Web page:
That said, it is not usually a good idea to quibble over the differences between the book and the movie. There is a big difference between telling a story and showing a story, and the best screenwriters do not depend too much on narration, while a novelist has no choice but to use it. Compression of time is also very much a consideration, although it might be argued that in this case time is anything but compressed. Omissions from the book are more due to replacement and expansion than from lack of time.

However, Peter Jackson, in cooperation with the movie studios, had the right to adapt "The Hobbit" pretty much as he saw fit. If he wanted to invent a sleigh-pulling Rhosgobel rabbit (bad idea), he had the right to. If he wanted to include a warrior elf named Tauriel (a much better concept), he may. We can agree or disagree about his choices, but they are his to make, and he must live with them. Instead of being critical about the fact he has changed things, let's examine how well these inventions work in Middle-earth.

The meeting at Bree at the beginning of the book tells more of the back story Tolkien told in other books. Although some of the details are changed to fit Jackson's version of the story, the purpose of telling the more complete story is a good one, and beginning the movie with this scene was a great idea.

Another great idea, in this writer's opinion, was the inclusion of Tauriel. Her compassion for Kili is the impetus for the “act of kindness and love” which saves his life. Her example has the potential to become a positive influence on Legolas and others in the last film. Tolkien certainly was not against strong female characters, and the encouragement of goodwill between the various peoples of Middle-earth is also an emphasis of Tolkien.

Beorn is a character created by Tolkien, and Jackson's version pretty well matches what fans were hoping for, even if the initial encounter with him is a bit over the top. Breaking into the home of such a creature doesn’t seem appropriate or wise. Beorn's home includes everything a Tolkien fan could hope for; the bees especially are fantastic. And the extended cut does give a nod to Tolkien and his fans by re-creating the two-by-two introduction of the company in another way.

The way Smaug is presented is also well done. It was a stroke of genius to gradually reveal him as he slithered out from under the treasure. Martin Freeman’s reaction as the enormity of the Worm is revealed is well-played, as most of his acting in the films. However, the extended dragon sequence is probably the weakest part of the movie. The problem isn't with the dwarves finding their boldness and attempting to take down Smaug. The sequence was obviously extended in order to cut back and forth from The Lonely Mountain to Dol Guldur and Lake Town, in order to build to a climax at the end. This type of cutting back and forth was used to good effect in "The Two Towers," but falls fairly flat here. It seems unreasonable that Samug would have put up with the foolishness so long. We should have had fried Hobbit as soon as Bilbo removed the Ring, and fricasseed dwarf very soon after.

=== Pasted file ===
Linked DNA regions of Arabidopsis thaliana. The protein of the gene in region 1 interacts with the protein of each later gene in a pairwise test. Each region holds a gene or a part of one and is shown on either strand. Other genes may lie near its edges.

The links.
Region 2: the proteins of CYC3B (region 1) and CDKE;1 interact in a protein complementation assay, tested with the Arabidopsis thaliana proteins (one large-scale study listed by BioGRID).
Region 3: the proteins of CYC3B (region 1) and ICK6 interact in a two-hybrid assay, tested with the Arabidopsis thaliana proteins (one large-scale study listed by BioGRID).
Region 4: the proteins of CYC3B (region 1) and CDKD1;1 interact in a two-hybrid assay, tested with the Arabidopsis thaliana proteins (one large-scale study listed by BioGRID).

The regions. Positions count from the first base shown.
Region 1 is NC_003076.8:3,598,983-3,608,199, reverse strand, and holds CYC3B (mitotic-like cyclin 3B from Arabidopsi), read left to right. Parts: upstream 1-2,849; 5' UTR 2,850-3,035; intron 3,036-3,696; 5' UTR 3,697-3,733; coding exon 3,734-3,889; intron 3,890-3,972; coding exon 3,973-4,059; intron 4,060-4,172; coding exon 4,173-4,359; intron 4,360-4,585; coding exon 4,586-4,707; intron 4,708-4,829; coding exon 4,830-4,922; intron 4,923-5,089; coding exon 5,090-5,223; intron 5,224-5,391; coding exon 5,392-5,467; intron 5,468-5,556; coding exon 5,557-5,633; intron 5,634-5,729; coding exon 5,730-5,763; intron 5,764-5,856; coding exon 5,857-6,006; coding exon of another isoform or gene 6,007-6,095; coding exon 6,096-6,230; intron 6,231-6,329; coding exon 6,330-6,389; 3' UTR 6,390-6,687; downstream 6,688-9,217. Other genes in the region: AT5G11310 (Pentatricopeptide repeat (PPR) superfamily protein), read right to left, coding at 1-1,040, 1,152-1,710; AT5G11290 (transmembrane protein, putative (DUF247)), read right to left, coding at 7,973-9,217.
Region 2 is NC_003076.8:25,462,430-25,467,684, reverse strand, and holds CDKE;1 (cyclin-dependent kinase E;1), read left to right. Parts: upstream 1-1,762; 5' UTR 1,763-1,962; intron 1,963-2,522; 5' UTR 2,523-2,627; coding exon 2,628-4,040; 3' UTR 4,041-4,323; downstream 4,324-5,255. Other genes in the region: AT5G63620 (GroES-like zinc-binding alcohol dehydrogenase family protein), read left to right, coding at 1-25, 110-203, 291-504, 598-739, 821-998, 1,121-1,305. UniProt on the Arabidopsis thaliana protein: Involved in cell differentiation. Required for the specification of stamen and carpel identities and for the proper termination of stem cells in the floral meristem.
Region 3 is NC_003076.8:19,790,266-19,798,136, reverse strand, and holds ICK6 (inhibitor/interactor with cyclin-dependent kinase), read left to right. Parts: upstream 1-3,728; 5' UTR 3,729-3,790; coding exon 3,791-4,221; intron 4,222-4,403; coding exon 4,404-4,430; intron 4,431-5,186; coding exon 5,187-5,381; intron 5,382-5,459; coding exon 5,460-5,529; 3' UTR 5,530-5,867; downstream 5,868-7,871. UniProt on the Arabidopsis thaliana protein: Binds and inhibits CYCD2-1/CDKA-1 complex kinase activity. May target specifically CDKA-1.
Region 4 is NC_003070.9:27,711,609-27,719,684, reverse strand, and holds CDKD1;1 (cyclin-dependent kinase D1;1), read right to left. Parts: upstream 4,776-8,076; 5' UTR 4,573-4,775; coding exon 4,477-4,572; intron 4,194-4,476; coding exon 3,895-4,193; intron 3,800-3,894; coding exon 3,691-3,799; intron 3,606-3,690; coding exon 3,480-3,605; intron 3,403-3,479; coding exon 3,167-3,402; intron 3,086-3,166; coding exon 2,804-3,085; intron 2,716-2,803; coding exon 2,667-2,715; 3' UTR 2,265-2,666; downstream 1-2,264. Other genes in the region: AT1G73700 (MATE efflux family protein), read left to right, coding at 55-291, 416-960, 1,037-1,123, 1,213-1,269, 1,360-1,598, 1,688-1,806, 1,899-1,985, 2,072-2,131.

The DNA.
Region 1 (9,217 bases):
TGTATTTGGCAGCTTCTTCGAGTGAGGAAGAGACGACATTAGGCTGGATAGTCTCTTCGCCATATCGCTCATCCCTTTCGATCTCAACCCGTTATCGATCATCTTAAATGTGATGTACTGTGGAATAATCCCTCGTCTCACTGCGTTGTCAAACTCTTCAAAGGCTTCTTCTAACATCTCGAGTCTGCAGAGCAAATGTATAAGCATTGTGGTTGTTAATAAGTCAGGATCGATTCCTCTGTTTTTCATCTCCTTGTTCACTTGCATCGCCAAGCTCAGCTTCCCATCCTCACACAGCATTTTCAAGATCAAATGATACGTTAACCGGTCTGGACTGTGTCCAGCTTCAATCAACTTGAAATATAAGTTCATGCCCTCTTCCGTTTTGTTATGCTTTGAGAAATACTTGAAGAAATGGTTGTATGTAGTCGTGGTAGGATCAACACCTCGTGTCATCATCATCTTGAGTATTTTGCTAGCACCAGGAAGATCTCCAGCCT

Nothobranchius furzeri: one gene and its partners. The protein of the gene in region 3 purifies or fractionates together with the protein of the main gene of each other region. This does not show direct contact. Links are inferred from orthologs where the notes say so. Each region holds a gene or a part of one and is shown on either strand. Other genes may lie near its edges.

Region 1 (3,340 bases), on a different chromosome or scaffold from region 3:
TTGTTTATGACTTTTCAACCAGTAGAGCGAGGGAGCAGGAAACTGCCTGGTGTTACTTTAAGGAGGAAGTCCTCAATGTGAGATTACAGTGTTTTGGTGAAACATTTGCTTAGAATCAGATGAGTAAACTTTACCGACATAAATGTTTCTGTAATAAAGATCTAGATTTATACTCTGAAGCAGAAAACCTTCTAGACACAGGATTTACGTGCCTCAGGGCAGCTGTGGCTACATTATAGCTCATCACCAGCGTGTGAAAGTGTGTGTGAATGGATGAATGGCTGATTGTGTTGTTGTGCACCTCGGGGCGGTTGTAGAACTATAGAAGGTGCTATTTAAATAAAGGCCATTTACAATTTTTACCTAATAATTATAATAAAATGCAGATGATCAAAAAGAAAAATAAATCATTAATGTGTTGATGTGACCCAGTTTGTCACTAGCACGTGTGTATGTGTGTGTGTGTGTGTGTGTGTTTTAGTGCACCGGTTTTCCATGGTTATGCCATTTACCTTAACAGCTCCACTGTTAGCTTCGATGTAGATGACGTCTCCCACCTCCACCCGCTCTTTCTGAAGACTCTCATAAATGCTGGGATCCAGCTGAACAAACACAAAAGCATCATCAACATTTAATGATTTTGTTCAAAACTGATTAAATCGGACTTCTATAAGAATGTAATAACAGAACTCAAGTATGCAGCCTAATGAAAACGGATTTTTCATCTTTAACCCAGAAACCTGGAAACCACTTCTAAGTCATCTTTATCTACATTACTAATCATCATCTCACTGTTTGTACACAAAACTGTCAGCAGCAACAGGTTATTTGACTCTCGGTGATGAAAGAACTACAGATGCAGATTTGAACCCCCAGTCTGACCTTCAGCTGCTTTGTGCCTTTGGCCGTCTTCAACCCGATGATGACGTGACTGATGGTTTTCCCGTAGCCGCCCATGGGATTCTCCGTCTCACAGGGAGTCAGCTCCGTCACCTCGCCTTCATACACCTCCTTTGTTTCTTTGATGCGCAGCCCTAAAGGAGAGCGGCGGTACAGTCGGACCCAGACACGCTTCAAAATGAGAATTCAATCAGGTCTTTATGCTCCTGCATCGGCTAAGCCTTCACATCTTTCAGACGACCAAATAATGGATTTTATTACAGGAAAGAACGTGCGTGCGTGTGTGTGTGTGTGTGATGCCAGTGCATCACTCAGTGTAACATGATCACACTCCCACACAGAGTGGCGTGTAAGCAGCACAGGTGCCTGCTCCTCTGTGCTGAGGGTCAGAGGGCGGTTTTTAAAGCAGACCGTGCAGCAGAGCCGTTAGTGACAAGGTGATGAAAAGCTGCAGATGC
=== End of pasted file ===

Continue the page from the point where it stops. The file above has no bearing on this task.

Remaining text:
The very idea of a dragon in the story is to provide a virtually impossible obstacle to overcome, not to play games with. You do not toy with a dragon. He may put up with a bit of playful banter in order to get information about a strange unseen intruder, but not with visible dwarves trying to take back their treasure. The interaction with the dragon, as well as the earlier barrel-riding scene, are cartoonish, more of a video game approach than serious battles.

So, what have Peter Jackson and crew done? Judging by the box office number for the theatrical version, the filmmakers have created something people want to see. Most of the critics gave it high marks, and fans of the films were saying very positive things about it. However, some Tolkien devotees, and some film critics, have been rather negative.
It’s all in what you are looking for. If you are looking for a film where you can just shut your mind off and go along for the ride, this movie is better than most out there. But if you are looking for a serious treatment of Middle-earth – even Jackson’s version of Middle-earth – don’t expect your suspension of disbelief to remain uninterrupted.